Building Your Writing Community

Building Your Writing Community

If you’re a writer, you can choose to see other writers either as competitors or as colleagues.

I urge you to make at least some writers into colleagues. (Save competitors for your golf game.)


Firstly, because writing can be a lonely occupation. Unless you have an extraordinary ability to ignore distractions, you probably spend lots of time alone with your writing implements. You need to make some friends, build some relationships.

Secondly, because writers have a commonality of experiences. They get you. They’ll be your allies. They won’t report you to the FBI when they see your browser history because they will understand that your how to make a bomb search was just research for the thriller you’re writing.

Thirdly (and most importantly), because writers have a wealth of information and insight to share with you, and you with them. This won’t happen if you treat them like rivals, so become their colleague.

In your day job, you have coworkers, who are your built-in colleagues. But unless you work for a publication or you have a collaborator, you might have to scout out some writer colleagues. Fortunately, the internet has made it very easy to connect with other writers. But how?

Photo by Christina Morillo on
  • Twitter. Yes, I know, Elon Musk took over and it changed. Lots of people dropped out. But writers are working very hard to keep Twitter a place where writers can interact with one another. Searching the hashtag #WritingCommunity is a great way to find interesting writers to follow. Instagram, TikTok, Facebook, Pinterest, and other social media platforms also enable authors to find each other.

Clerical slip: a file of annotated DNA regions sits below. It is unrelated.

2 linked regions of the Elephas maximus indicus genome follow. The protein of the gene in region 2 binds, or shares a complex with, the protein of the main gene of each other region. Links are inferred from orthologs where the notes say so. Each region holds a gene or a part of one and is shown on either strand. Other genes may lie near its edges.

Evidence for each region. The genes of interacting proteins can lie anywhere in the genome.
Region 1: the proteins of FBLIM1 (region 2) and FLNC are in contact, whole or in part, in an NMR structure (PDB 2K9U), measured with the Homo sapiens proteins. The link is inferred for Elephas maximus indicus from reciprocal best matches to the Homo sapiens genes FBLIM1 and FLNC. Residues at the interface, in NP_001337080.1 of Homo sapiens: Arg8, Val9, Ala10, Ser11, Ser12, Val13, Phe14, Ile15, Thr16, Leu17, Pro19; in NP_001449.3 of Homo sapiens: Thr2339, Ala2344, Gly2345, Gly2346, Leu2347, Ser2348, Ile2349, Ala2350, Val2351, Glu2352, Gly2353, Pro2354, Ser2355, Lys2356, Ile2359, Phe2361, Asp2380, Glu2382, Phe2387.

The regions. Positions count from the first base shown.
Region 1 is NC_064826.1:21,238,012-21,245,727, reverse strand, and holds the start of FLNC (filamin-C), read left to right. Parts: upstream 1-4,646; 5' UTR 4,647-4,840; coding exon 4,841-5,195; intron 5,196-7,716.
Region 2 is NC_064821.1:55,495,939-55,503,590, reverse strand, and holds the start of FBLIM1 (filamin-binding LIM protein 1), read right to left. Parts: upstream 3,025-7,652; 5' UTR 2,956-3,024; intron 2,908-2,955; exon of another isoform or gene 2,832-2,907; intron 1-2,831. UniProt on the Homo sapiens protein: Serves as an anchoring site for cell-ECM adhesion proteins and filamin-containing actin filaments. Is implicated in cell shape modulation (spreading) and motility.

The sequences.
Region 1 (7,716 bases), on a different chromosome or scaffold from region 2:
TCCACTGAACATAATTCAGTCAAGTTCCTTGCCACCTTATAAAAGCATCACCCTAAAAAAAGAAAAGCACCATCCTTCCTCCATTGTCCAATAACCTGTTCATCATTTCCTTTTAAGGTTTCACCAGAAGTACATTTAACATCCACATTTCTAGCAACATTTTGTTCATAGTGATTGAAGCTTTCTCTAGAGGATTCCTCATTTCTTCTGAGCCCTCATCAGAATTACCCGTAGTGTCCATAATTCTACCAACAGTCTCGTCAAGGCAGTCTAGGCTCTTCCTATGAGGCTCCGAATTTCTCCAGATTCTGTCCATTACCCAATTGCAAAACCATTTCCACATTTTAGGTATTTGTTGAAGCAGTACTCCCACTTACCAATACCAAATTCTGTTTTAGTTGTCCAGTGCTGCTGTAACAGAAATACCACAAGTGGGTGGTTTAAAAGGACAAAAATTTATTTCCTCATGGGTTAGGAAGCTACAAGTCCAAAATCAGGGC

• Blogs. So many authors have blogs. They post articles about writing topics, and their publication experiences, and even about their personal lives. A few of my favorites are Ryan Lanz’s, K.M. Weiland’s, and C.S. Lakin’s.
  • Writer’s groups. The internet is wonderful, but face to face interaction is even better. In 1990, when I didn’t yet have a computer, I found my first writer’s group by reading the community calendar in the local newspaper. Now it’s as easy as googling writers groups near me.
  • Writer’s conferences. Conferences are great for learning about the industry. Not only can you meet other writers there, but you can also make connections with agents and editors (and pitch stories).
  • Book festivals. Whenever people gather to celebrate the written word, you will find other literary people. There’s probably a festival near you, or in a place you’d love to travel to. Again, your search engine can hook you up. Here’s a list of book festivals to get you started. Some have already passed, but they’ll probably come around again next year!
  • Readings and book signings. Check the blogs and websites of authors you admire to see if they’ll be appearing at a book store near you. Better yet, sign up for your local bookstore’s newsletter and support your local writers by attending their events.

Every writer needs a community of diverse partners who help each other with advice, information, and ideas. Most writers I know are generous about sharing their expertise and are willing to make recommendations and introductions, especially if you reciprocate. Whether you are a novice or a seasoned professional, you can benefit from cultivating a community of writing colleagues.

2 responses »

  1. I SO agree with your first statement, even in the quilting world. Look at other quilters as colleagues and NOT competitors!!  Yes it is easy to be jealous of someone else’s achievements but there really is room for all of us!!!

    Liked by 1 person

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